Although I play a lot of games based on anime, my actual anime knowledge is pretty limited. That’s not to say there aren’t plenty of shows I’ve heard of (or sometimes even watched) and thankfully the incredibly popular Shin-chan is among them. There was no way I could resist an anime about a 5 year old boy who shakes his butt at people, and if you’re intrigued then maybe you should check out Shin-chan: Me and the Professor on Summer Vacation – The Endless Seven Day Journey.
Our lovable young protagonist is off on a summer vacation with his family to the countryside. One of his mum’s old school friends needs help in her restaurant, so they all hop on a train and prepare for a wholesome and grounded adventure. Unfortunately The Professor had other ideas.
Determined for his genius to be known across the land, the mysterious Professor uses his time machine to bring dinosaurs back from the past to wreak havoc over the sleepy little village Shin-chan is staying in. This doesn’t really go to plan when the dinosaurs are revealed to be friendly though, so until he becomes known as a scientific mastermind he traps Shin-chan in this week of vacation.
Usually being trapped in a time loop seems pretty harrowing, but the wonderful rural location Shin-chan is stuck in makes the concept much more tolerable. The tiny village has a shop, a couple of restaurants and less than twenty total inhabitants, and is a joy to explore. There’s also lots to keep a little boy with nothing but time busy, so get used to wandering the paths back and forth.
Most days in Shin-chan: Me and the Professor on Summer Vacation you’ll have a main objective to do. This is usually “meet someone in a specific location” or “go and find someone around the village”, and involves walking through familiar environments. This sounds dull and probably should be, but there’s something very relaxing about sauntering around the countryside and having silly conversations with charming NPCs.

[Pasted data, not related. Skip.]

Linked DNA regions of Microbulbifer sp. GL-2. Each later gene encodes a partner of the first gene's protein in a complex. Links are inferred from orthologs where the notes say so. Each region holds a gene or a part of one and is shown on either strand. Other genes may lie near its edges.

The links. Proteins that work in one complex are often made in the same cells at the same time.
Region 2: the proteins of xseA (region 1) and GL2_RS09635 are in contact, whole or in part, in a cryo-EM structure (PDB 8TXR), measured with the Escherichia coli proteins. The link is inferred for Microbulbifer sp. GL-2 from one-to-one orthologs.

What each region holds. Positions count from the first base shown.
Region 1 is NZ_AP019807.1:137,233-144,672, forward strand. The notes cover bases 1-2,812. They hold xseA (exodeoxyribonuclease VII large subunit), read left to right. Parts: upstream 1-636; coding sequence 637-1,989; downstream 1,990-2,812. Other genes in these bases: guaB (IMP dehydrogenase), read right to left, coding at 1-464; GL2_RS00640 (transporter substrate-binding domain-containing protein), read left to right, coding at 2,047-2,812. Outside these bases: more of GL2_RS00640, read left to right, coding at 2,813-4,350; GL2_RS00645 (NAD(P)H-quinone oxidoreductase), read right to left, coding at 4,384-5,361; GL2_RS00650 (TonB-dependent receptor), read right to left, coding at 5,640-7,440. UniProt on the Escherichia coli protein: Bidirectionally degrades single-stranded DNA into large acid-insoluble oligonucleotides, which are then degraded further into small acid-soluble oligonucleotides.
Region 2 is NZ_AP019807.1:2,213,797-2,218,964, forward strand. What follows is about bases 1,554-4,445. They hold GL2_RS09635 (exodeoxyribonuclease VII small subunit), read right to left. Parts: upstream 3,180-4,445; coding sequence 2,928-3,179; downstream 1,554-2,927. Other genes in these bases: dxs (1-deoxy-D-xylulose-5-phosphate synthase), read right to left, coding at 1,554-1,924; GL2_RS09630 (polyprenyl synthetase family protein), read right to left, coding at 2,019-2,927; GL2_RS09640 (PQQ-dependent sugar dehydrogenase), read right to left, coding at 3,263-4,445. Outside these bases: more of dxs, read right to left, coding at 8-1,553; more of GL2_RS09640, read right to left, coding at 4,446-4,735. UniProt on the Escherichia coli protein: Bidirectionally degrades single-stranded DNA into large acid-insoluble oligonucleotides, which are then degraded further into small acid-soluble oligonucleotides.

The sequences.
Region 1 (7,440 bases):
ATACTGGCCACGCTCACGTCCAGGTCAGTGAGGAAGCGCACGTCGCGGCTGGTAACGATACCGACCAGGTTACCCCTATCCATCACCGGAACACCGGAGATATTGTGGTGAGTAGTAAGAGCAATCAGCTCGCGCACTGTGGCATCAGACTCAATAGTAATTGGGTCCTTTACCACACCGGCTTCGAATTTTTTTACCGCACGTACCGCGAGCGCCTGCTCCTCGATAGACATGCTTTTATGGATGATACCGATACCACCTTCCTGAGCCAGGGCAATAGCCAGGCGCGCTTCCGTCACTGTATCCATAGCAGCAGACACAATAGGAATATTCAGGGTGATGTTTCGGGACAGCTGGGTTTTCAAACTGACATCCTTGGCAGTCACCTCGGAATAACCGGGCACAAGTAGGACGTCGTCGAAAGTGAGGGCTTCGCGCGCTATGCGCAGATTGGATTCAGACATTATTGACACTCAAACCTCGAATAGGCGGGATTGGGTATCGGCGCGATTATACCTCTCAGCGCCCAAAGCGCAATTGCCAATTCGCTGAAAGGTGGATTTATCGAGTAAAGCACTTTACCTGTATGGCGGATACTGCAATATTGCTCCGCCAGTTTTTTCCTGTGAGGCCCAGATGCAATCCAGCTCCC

There’s plenty to do outside of the “main quests” too, with admittedly varying levels of entertainment value. There are dozens of different breeds of fish and bugs to catch, takeaway orders to gather, and checklists of herbs to find for the different stores in town. Doing these menial tasks will net you some pocket money, as well as some great stories for the local paper.
The patriarch of the family you’re staying with runs the local newspaper, and when he meets Shin-chan decides it would be a good idea to start publishing a children’s paper to go alongside it. Everything you do in the game is marked in your diary (complete with pictures from your magic camera) and when you report to the boss the best three get get put in that day’s edition. I think we can all agree the newspapers might actually be worth buying if it was just full of pictures of ladybirds that a child caught that day.
Alongside the less involved side quests, there’s also one optional bit of content that features actual gameplay. The kids in the town like to battle with toy dinosaurs, and apparently this involves having turn-based RPG battles against each other to decide the winner. It’s fairly simple rock, paper, scissors stuff, but is still a nice change of pace.
It’s hard to really explain what’s so entertaining about Shin-chan: Me and the Professor on Summer Vacation – The Endless Seven Day Journey, but part of it is definitely the writing. The weird and wacky cast of the game are just so endearing, with Shin-chan himself taking center stage. Whether it’s shaking his butt around the village or trying to woo girls four times his age, he’s always entertaining and often genuinely funny.
It’s also worth mentioning how great the game looks. The aesthetic of the anime is captured perfectly, and is just as striking in 3d. I absolutely love the unique character designs especially, they’re just unlike anything else. The game looked fantastic and ran smoothly all the way through on the Steam Deck, and I can’t imagine another platform I’d rather play it.
Although it’s difficult to quantify, Shin-chan: Me and the Professor on Summer Vacation – The Endless Seven Day Journey is a game I was always compelled to carry on playing. The relaxing vacation feel and suburb writing really enthralled me, and the side activities ensure you always have something to do. It’s undeniably a slow paced game, but it’s also one I’d absolutely recommend.
An engaging lighthearted adventure
Plenty of side content to keep you busy
Undeniably slow paced
Not all side content is particularly captivating